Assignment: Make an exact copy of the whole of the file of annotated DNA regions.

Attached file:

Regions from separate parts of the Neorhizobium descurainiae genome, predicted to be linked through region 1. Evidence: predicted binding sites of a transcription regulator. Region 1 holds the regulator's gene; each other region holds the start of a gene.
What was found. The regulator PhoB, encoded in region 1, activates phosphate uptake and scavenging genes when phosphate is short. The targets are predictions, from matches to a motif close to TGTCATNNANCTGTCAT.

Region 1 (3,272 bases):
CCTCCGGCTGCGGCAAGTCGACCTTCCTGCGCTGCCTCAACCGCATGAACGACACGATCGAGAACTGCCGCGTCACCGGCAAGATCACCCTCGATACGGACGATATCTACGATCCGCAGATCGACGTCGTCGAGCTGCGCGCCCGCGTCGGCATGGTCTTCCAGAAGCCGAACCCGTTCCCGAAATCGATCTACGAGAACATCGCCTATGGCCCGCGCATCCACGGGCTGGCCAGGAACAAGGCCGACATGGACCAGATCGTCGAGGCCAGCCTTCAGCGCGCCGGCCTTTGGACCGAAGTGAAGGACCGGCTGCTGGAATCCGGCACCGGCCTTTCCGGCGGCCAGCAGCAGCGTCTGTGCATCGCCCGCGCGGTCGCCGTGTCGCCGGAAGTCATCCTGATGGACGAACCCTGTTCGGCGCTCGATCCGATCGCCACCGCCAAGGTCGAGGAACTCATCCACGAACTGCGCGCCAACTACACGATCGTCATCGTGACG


Regions from separate parts of the Neorhizobium descurainiae genome, predicted to be linked through region 1. Evidence: predicted binding sites of a transcription regulator. Region 1 holds the regulator's gene; each other region holds the start of a gene.
What was found. The regulator PhoB, encoded in region 1, activates phosphate uptake and scavenging genes when phosphate is short. The targets are predictions, from matches to a motif close to TGTCATNNANCTGTCAT.

Region 1 (3,272 bases):
CCTCCGGCTGCGGCAAGTCGACCTTCCTGCGCTGCCTCAACCGCATGAACGACACGATCGAGAACTGCCGCGTCACCGGCAAGATCACCCTCGATACGGACGATATCTACGATCCGCAGATCGACGTCGTCGAGCTGCGCGCCCGCGTCGGCATGGTCTTCCAGAAGCCGAACCCGTTCCCGAAATCGATCTACGAGAACATCGCCTATGGCCCGCGCATCCACGGGCTGGCCAGGAACAAGGCCGACATGGACCAGATCGTCGAGGCCAGCCTTCAGCGCGCCGGCCTTTGGACCGAAGTGAAGGACCGGCTGCTGGAATCCGGCACCGGCCTTTCCGGCGGCCAGCAGCAGCGTCTGTGCATCGCCCGCGCGGTCGCCGTGTCGCCGGAAGTCATCCTGATGGACGAACCCTGTTCGGCGCTCGATCCGATCGCCACCGCCAAGGTCGAGGAACTCATCCACGAACTGCGCGCCAACTACACGATCGTCATCGTGACG